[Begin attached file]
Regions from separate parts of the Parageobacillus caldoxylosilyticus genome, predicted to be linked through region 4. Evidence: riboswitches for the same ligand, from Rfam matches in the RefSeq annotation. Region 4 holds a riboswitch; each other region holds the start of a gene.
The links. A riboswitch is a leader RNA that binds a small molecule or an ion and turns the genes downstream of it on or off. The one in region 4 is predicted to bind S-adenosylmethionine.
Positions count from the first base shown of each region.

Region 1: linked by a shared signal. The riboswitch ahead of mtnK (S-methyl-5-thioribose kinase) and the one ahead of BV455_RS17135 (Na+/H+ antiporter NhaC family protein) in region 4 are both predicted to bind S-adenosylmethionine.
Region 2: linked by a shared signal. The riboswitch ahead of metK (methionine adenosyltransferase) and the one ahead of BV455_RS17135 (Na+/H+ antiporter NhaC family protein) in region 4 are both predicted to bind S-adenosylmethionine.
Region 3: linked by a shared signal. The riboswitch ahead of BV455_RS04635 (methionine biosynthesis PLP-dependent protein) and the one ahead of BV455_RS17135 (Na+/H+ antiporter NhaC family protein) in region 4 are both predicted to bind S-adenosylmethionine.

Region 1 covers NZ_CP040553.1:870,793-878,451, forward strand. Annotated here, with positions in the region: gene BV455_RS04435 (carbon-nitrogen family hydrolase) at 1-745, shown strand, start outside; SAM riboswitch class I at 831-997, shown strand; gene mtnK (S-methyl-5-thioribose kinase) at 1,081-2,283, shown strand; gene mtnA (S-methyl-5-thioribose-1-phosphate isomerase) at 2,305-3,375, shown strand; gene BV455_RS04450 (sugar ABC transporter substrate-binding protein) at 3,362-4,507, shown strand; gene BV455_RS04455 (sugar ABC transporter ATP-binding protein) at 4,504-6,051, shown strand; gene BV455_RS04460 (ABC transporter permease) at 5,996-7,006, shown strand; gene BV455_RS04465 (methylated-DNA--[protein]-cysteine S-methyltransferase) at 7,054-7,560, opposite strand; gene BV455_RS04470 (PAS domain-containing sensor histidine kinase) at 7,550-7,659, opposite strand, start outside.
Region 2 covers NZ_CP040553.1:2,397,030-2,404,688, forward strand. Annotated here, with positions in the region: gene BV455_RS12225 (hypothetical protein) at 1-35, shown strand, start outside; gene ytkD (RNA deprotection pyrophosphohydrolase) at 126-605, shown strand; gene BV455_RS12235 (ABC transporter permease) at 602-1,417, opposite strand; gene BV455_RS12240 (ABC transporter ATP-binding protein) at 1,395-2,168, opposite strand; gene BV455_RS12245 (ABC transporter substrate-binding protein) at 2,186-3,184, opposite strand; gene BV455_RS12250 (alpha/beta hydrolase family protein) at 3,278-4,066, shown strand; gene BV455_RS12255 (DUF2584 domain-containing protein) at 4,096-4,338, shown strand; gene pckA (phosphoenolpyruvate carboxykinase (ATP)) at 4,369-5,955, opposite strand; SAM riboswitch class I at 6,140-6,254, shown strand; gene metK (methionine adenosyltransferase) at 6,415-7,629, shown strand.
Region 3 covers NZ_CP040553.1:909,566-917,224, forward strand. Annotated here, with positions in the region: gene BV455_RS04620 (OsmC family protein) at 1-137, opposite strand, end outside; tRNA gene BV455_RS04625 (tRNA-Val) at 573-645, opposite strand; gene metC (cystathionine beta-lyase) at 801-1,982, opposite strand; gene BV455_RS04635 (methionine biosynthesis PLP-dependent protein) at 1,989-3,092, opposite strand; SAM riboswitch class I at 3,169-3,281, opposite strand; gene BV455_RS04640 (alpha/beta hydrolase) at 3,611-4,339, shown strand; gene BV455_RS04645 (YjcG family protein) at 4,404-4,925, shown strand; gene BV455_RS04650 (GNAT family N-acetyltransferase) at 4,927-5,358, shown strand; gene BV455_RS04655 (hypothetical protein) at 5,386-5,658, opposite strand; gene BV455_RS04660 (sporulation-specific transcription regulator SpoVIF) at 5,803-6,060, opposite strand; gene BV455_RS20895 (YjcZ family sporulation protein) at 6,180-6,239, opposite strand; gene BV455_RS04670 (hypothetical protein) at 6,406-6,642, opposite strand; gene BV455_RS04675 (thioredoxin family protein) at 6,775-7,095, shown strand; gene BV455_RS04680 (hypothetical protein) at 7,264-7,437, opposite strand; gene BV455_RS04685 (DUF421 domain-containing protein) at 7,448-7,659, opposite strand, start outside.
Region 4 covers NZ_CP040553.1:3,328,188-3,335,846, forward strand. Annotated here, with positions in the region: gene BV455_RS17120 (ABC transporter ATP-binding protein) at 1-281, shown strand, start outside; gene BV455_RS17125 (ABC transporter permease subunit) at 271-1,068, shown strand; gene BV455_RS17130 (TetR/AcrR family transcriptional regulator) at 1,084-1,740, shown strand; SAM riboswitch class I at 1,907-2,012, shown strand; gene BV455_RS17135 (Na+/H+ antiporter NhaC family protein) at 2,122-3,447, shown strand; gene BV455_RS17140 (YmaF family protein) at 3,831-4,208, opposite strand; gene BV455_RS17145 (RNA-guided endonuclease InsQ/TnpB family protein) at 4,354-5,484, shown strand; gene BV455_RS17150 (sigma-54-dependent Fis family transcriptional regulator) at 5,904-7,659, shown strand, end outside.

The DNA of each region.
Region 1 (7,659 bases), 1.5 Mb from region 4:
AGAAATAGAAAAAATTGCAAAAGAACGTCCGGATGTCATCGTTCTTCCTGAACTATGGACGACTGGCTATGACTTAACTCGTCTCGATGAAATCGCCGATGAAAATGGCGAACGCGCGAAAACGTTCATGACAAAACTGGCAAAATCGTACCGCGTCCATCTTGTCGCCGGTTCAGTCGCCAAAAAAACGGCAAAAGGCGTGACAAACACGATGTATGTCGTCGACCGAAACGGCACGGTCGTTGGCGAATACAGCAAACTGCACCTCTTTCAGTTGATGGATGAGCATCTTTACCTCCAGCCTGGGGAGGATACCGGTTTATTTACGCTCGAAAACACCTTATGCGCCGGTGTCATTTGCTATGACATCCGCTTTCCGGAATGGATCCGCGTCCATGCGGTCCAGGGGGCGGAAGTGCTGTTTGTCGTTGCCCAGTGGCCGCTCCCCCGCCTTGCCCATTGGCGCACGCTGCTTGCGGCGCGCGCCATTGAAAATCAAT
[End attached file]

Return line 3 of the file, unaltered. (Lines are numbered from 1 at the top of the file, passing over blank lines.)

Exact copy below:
Positions count from the first base shown of each region.